Early indicators of creativity

A gift for spatial reasoning — the kind that may inspire an imaginative child to dismantle a clock or the family refrigerator — may be a greater predictor of future creativity or innovation than math or verbal skills, particularly in math, science and related fields, according to a study published Monday in the journal Psychological Science.images-2

As discussed in today’s New York Times, “the study looked at the professional success of people who, as 13-year-olds, had taken both the SAT, because they had been flagged as particularly gifted, as well as the Differential Aptitude Test. That exam measures spatial relations skills, the ability to visualize and manipulate two-and three-dimensional objects. While math and verbal scores proved to be an accurate predictor of the students’ later accomplishments, adding spatial ability scores significantly increased the accuracy.

“The researchers, from Vanderbilt University in Nashville, said their findings make a strong case for rewriting standardized tests like the SAT and ACT to focus more on spatial ability, to help identify children who excel in this area and foster their talents.

“Evidence has been mounting over several decades that spatial ability gives us something that we don’t capture with traditional measures used in educational selection,” said David Lubinski, the lead author of the study and a psychologist at Vanderbilt. “We could be losing some modern-day Edisons and Fords.” Continue reading “Early indicators of creativity”

Teaching to the test…and failing

It’s a terrible time for advocates of market-driven reform in public education. images-1For more than a decade, their strategy—which makes teachers’ careers turn on student gains in reading and math tests, and promotes competition through charter schools and vouchers—has been the dominant policy mantra. But now the cracks are showing. That’s a good thing because this isn’t a proven—or even a promising—way to make schools better.

Here’s a litany of recent setbacks: In the latest Los Angeles school board election, a candidate who dared to question the overreliance on test results in evaluating teachers and the unseemly rush to approve charter schools won despite $4 million amassed to defeat him, including $1 million from New York City Mayor Michael Bloomberg and $250,000 from Rupert Murdoch’s News Corp. Former Atlanta superintendent Beverly Hall, feted for boosting her students’ test scores at all costs, has been indicted in a massive cheating scandal. Michelle Rhee, the former Washington D.C. school chief who is the darling of the accountability crowd,faces accusations, based on a memo released by veteran PBS correspondent John Merrow, that she knew about, and did nothing to stop, widespread cheating. In a Washington Post op-ed, Bill Gates, who has spent hundreds of millions of dollars promoting high-stakes, test-driven teacher evaluation, did an about-face and urged a kinder, gentler approach that teachers could embrace. And parents in New York State staged a rebellion, telling their kids not to take a new and untested achievement exam. Continue reading “Teaching to the test…and failing”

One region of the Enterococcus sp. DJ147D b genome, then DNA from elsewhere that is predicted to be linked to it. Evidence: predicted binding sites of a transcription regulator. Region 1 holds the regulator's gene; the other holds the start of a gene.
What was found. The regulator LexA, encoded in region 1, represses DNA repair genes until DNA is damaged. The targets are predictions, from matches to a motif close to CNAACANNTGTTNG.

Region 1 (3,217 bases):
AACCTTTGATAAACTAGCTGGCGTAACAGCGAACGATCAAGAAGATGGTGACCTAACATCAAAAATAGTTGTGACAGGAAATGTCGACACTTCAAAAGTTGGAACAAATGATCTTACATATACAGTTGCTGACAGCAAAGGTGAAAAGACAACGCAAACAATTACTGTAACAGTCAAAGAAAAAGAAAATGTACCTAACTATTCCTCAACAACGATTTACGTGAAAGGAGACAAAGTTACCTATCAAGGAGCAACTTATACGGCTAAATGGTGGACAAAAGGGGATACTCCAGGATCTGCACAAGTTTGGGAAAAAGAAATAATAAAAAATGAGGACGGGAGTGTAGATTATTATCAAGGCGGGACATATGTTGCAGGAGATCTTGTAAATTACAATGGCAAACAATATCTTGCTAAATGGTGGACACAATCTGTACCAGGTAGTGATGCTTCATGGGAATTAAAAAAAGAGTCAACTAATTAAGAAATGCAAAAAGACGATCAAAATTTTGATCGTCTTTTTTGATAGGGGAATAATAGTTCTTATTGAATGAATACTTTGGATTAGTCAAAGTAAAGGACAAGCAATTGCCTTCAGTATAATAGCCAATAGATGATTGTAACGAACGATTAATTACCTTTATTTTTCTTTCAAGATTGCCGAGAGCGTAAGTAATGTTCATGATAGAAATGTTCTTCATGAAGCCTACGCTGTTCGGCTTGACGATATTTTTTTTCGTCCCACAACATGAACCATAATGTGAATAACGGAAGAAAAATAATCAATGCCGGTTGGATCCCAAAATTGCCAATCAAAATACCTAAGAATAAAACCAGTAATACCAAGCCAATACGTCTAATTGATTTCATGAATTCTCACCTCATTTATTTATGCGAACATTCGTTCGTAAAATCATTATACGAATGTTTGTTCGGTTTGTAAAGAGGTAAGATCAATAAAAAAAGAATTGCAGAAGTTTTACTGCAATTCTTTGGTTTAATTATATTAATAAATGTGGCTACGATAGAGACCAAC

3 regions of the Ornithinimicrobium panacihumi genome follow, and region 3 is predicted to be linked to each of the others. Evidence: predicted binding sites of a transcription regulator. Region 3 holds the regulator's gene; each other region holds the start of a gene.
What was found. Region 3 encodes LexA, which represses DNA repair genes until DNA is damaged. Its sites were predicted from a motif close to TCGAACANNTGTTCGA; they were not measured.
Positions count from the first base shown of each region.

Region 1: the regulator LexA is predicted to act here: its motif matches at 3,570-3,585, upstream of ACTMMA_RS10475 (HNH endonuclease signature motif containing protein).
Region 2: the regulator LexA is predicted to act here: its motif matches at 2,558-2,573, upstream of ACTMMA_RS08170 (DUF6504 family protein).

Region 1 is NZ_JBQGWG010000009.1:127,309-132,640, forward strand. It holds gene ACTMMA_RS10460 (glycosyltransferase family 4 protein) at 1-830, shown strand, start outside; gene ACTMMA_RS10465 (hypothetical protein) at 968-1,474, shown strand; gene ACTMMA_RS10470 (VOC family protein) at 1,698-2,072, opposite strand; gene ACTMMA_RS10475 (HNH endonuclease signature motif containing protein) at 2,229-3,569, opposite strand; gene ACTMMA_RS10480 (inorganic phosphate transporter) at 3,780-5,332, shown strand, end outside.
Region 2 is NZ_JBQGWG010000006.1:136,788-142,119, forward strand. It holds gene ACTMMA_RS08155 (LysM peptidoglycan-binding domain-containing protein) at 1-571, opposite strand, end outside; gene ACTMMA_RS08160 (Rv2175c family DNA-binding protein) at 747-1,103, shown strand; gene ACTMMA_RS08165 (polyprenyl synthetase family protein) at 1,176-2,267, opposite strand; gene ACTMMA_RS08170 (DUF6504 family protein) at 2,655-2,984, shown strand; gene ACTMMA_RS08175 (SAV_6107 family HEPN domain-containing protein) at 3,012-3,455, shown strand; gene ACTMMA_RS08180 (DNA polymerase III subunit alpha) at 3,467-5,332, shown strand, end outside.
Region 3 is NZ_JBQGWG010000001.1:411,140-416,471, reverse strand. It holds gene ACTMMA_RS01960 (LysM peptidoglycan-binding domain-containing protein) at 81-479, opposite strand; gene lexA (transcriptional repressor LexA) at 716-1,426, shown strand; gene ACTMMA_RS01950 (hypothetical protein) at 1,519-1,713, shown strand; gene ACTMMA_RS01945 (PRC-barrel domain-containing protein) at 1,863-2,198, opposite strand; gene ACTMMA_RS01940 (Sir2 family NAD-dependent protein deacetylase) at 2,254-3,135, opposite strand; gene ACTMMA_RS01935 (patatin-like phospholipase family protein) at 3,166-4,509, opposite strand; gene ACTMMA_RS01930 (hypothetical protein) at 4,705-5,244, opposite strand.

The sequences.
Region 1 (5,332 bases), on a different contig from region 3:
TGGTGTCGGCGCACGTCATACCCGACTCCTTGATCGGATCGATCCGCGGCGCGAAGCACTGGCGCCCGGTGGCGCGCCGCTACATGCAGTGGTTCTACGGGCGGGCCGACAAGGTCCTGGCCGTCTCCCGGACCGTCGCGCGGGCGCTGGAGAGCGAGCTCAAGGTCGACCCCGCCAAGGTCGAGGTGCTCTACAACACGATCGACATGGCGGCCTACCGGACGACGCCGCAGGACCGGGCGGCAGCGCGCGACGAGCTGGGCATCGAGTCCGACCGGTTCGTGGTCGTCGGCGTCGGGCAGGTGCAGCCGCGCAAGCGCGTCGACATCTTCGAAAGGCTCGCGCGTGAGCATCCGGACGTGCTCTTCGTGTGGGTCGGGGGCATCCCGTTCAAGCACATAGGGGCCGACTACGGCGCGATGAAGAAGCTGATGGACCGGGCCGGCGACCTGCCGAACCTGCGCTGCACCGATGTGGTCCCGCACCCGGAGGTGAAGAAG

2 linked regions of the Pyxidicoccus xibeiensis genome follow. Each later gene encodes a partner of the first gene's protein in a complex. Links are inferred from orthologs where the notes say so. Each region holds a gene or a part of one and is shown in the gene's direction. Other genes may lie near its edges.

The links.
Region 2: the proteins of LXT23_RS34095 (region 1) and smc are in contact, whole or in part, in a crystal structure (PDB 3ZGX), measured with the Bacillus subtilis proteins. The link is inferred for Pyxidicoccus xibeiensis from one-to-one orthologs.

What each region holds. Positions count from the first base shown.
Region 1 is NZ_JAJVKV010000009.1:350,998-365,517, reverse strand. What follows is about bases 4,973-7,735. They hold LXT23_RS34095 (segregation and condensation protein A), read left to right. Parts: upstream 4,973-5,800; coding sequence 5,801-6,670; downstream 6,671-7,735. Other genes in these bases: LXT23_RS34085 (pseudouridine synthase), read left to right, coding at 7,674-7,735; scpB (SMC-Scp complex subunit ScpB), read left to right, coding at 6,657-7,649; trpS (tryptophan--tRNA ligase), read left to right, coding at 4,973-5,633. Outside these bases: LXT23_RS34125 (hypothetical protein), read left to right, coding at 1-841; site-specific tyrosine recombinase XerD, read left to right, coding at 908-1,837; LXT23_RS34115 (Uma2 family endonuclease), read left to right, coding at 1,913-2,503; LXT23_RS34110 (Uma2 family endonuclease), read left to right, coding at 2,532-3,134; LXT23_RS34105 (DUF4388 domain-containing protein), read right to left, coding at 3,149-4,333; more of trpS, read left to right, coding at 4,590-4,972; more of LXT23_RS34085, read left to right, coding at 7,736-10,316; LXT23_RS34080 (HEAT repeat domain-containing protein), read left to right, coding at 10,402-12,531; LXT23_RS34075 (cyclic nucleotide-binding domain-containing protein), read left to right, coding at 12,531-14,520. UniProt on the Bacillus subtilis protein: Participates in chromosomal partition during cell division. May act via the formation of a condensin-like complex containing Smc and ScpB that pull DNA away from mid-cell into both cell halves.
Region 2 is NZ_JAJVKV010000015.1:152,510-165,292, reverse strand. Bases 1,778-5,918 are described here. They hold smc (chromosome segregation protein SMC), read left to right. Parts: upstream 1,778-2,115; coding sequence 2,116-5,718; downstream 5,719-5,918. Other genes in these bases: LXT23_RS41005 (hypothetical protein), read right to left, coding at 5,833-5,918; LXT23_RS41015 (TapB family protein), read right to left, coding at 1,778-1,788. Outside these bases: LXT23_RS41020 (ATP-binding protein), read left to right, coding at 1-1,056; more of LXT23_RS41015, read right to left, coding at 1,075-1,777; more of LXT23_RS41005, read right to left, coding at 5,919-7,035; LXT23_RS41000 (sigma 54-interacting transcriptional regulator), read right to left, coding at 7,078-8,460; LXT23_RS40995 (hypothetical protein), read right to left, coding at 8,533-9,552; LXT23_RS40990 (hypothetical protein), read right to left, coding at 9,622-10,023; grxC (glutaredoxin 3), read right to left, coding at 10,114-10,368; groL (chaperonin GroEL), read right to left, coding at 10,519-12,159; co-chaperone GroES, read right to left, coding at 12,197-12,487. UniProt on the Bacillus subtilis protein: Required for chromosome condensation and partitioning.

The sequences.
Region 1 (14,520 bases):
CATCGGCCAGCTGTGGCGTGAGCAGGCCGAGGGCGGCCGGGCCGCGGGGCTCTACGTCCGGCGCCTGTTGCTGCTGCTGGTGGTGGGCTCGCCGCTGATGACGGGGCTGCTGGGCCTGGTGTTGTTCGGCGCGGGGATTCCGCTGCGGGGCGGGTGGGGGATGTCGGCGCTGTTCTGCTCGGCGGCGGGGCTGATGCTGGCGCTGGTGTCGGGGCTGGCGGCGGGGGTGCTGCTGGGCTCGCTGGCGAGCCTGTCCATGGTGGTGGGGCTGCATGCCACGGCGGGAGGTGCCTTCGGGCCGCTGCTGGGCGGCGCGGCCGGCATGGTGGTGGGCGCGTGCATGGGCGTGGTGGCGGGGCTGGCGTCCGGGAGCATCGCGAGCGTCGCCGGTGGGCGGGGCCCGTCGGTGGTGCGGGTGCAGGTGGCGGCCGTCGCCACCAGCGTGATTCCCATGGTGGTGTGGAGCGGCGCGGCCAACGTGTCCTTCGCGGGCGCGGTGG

Not teaching to the test

Increasingly these days, testing and “data” are them main drivers of so-called “education reform.”

imgres

Once a term for progressive change in education, “reform” now means turning back the clock in many ways. And quantifiable results from standardized assessments now determine everything from a student’s graduation to a teacher’s employment status to the fate of whole schools and entire school systems.

“But across the country, a growing number of parents are exercising their legal right to opt their children out of high-stakes standardized tests, in favor of other assessments (such as portfolios) that are more organically connected to genuine teaching and learning,”reports TruthOut in a bracing essay by Brian Jones, excerpted below:

“Courageous teachers at Garfield High School in Seattle have voted unanimously to refuse to administer the district’s standardized tests this semester.

“’Our teachers have come together and agree that the MAP test is not good for our students, nor is it an appropriate or useful tool in measuring progress,’ said Academic Dean and Testing Coordinator Kris McBride yesterday.

“’Students don’t take it seriously. It produces specious results, and wreaks havoc on limited school resources during the weeks and weeks the test is administered.’ Garfield teachers were scheduled to administer the district-wide Measure of Academic Progress (MAP) to ninth graders in the first part of January. It is supposed to measure progress in reading and math, but teachers report it only wastes time and resources.

“’What frustrates me about the MAP test is that the computer labs are monopolized for weeks by the MAP test, making research projects very difficult to assign,’ said history teacher Jesse Hagopian.’This especially hurts students who don’t have a computer at home.’ The teachers also objected to a conflict of interest: when the district purchased the test for $4 million, the superintendent sat on the board of the very company that marketed it. Students are told the test will have no impact on their grades, teachers said, so they tend to hurry through it.

“Yet district officials use the test results to evaluate teachers’ effectiveness. ‘Our teachers feel strongly that this type of evaluative tool is unfair based on the abundance of problems with the exam, the content, and the statistical insignificance of the students’ scores,’ said McBride.”

 

For more, see: http://truth-out.org/news/item/13901-when-teachers-refuse-the-tests